I don’t envy Japanese policy makers. The long-term economic and societal affects that continue to echo from the Fukushima Dai-ichi disaster are proving, understandably, to be difficult to grasp, and making it even more difficult to chart a way forward. These are tough policy and political decisions regarding how now to fill the immediate power generation void left by the reactor shutdowns, retain domestic manufacturers and reach CO2 emission goals.
Each thread of discussion seems to lead back to the central issue of whether to scrap or retain the basic plan of having reactors be, at least for several decades, a keystone in the bridge Japan will use to get to fuller reliance on nonnuclear renewables.
The awkward comments made during the last two weeks are particularly revealing:
- Recently, Satsuki Eda, Japan’s environment minister and a member of the ruling Democratic Party said that CO2 emissions will jump 16% percent compared to 1990 if all of the country’s nuclear power plants are shut down and replaced by fossil fuel-burning power generation. (Japan’s Kyoto Protocol pledge is to cut emissions by 25 percent compared to 1990 by 2020.)
- A few days later, Prime Minister Naoto Kan spoke of trying to “achieve a society that can fully support itself without nuclear power,” without giving details or mentioning the environmental implications.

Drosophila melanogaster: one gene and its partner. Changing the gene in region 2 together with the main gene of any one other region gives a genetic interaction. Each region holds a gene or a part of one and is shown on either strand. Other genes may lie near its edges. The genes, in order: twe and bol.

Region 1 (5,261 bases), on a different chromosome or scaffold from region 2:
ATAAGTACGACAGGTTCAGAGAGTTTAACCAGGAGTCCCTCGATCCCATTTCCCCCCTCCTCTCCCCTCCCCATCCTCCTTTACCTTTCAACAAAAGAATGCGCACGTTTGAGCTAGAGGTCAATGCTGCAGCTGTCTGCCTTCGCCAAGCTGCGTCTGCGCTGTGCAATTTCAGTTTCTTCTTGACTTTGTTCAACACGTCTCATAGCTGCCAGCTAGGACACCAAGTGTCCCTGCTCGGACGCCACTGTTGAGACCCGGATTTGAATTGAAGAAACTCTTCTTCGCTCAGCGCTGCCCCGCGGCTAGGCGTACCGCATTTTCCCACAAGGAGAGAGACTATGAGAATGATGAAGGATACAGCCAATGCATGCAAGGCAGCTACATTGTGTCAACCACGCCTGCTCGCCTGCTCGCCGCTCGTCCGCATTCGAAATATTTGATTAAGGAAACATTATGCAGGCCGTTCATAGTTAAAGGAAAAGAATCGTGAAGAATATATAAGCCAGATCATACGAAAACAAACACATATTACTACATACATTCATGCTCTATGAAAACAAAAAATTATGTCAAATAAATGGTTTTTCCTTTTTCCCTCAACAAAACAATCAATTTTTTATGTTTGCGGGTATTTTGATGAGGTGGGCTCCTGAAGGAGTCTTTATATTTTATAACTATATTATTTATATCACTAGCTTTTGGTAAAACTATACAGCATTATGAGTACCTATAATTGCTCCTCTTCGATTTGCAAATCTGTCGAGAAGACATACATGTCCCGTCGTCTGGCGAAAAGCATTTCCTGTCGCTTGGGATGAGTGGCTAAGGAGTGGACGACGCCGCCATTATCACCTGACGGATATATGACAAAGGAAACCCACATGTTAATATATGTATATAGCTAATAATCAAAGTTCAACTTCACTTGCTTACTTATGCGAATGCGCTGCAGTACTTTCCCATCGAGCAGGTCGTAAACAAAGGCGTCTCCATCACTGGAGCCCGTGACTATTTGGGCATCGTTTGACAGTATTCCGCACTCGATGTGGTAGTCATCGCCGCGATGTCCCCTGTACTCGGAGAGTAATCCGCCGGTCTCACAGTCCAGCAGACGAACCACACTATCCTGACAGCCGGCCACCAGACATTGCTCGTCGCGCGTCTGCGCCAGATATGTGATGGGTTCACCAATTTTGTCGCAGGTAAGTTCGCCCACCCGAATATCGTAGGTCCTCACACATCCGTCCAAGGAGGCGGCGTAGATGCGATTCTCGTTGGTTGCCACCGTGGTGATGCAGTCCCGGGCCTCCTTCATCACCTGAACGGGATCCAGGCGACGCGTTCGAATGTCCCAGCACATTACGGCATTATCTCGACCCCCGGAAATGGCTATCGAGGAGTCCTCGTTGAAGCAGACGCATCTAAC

- Only one day later, chief cabinet secretary and DPJ member Yukio Edano offered an explanation that Kan’s pledge was only “a hope for the distant future.”
- Last Friday, the science and technology minister, Yoshiaki Takaki, suggested that the Cabinet may halt the development of the problem-plagued Monju prototype fast-breeder reactor.
- Takaki’s comments were news to Governor Issei Nishikawa of Fukui Prefecture, where Monju and 14 other reactors are and he told reporters he was assured by the minister that the government would listen “to what the local people have to say.” Fukui Prefecture has 14 nuclear reactors.
Against this backdrop, many Japanese companies are apparently getting impatient and threatening to move parts of their operations elsewhere. Power outages and shortages are one factor (among several) mentioned. From Market News International:
Nearly 40% of Japan’s major firms believe that they may be forced to shift some operations overseas within the next three years if the current domestic environment does not improve, a Nikkei Inc. survey of top executives showed. The strong yen, stalled government policy initiatives, and the threat of prolonged power supply shortages are among the key challenges facing Japanese companies at home.
Fifty-five companies, or 39.3%, said they may have to shift some functions overseas under the status quo, the Nikkei said. Asked to list functions they might consider moving abroad, 20% cited “noncore production bases,” followed by “some R&D bases” at 17.1%. “Some headquarters functions” and “core production bases” were each at the 10% level.
I tend to agree with the point made by a Nikkei columnist, who argues that because it is not plugged into (physically and economically) a larger community of nations such as the European Union, Japan simply cannot follow the examples of Germany or Italy, which have declared their intentions to eliminate domestic nuclear-based power sources.